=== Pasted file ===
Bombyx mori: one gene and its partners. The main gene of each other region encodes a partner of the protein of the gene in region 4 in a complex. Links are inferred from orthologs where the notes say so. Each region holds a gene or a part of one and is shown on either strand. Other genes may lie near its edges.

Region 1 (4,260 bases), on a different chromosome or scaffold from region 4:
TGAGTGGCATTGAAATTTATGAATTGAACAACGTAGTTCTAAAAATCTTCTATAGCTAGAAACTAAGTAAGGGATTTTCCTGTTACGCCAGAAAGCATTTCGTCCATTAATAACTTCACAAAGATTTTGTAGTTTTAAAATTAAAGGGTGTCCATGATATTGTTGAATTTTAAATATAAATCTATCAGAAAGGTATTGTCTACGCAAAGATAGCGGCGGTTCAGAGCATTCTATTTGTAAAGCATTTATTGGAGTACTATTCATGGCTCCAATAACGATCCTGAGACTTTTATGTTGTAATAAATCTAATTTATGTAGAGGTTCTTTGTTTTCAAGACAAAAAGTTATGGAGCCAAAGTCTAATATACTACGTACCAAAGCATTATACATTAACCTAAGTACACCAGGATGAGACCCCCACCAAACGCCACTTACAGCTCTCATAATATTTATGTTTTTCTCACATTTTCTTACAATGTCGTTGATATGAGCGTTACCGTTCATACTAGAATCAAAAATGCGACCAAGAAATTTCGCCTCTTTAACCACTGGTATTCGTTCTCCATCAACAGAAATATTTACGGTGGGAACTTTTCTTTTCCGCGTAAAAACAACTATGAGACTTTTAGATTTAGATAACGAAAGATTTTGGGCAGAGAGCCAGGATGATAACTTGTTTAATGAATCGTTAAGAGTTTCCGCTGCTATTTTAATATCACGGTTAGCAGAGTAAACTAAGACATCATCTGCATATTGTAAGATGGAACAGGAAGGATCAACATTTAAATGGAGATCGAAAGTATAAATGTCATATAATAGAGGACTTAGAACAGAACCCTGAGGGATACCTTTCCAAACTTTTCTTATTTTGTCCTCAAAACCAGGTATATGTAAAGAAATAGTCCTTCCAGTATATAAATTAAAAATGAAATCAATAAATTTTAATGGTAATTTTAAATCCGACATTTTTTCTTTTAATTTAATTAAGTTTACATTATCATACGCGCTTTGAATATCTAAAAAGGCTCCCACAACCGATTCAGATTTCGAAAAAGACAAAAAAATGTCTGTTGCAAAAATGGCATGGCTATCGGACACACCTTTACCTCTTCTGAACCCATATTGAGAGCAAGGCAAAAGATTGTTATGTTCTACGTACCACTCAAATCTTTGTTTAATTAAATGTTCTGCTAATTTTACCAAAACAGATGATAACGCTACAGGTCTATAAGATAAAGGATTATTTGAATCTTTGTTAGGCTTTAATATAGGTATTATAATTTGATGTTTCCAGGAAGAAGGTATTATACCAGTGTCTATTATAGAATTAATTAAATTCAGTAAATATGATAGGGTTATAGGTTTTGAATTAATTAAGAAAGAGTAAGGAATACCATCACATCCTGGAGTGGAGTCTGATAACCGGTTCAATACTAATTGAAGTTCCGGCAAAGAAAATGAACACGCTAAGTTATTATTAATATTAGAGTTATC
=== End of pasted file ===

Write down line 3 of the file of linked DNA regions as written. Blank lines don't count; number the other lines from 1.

TGAGTGGCATTGAAATTTATGAATTGAACAACGTAGTTCTAAAAATCTTCTATAGCTAGAAACTAAGTAAGGGATTTTCCTGTTACGCCAGAAAGCATTTCGTCCATTAATAACTTCACAAAGATTTTGTAGTTTTAAAATTAAAGGGTGTCCATGATATTGTTGAATTTTAAATATAAATCTATCAGAAAGGTATTGTCTACGCAAAGATAGCGGCGGTTCAGAGCATTCTATTTGTAAAGCATTTATTGGAGTACTATTCATGGCTCCAATAACGATCCTGAGACTTTTATGTTGTAATAAATCTAATTTATGTAGAGGTTCTTTGTTTTCAAGACAAAAAGTTATGGAGCCAAAGTCTAATATACTACGTACCAAAGCATTATACATTAACCTAAGTACACCAGGATGAGACCCCCACCAAACGCCACTTACAGCTCTCATAATATTTATGTTTTTCTCACATTTTCTTACAATGTCGTTGATATGAGCGTTACCGTTCATACTAGAATCAAAAATGCGACCAAGAAATTTCGCCTCTTTAACCACTGGTATTCGTTCTCCATCAACAGAAATATTTACGGTGGGAACTTTTCTTTTCCGCGTAAAAACAACTATGAGACTTTTAGATTTAGATAACGAAAGATTTTGGGCAGAGAGCCAGGATGATAACTTGTTTAATGAATCGTTAAGAGTTTCCGCTGCTATTTTAATATCACGGTTAGCAGAGTAAACTAAGACATCATCTGCATATTGTAAGATGGAACAGGAAGGATCAACATTTAAATGGAGATCGAAAGTATAAATGTCATATAATAGAGGACTTAGAACAGAACCCTGAGGGATACCTTTCCAAACTTTTCTTATTTTGTCCTCAAAACCAGGTATATGTAAAGAAATAGTCCTTCCAGTATATAAATTAAAAATGAAATCAATAAATTTTAATGGTAATTTTAAATCCGACATTTTTTCTTTTAATTTAATTAAGTTTACATTATCATACGCGCTTTGAATATCTAAAAAGGCTCCCACAACCGATTCAGATTTCGAAAAAGACAAAAAAATGTCTGTTGCAAAAATGGCATGGCTATCGGACACACCTTTACCTCTTCTGAACCCATATTGAGAGCAAGGCAAAAGATTGTTATGTTCTACGTACCACTCAAATCTTTGTTTAATTAAATGTTCTGCTAATTTTACCAAAACAGATGATAACGCTACAGGTCTATAAGATAAAGGATTATTTGAATCTTTGTTAGGCTTTAATATAGGTATTATAATTTGATGTTTCCAGGAAGAAGGTATTATACCAGTGTCTATTATAGAATTAATTAAATTCAGTAAATATGATAGGGTTATAGGTTTTGAATTAATTAAGAAAGAGTAAGGAATACCATCACATCCTGGAGTGGAGTCTGATAACCGGTTCAATACTAATTGAAGTTCCGGCAAAGAAAATGAACACGCTAAGTTATTATTAATATTAGAGTTATC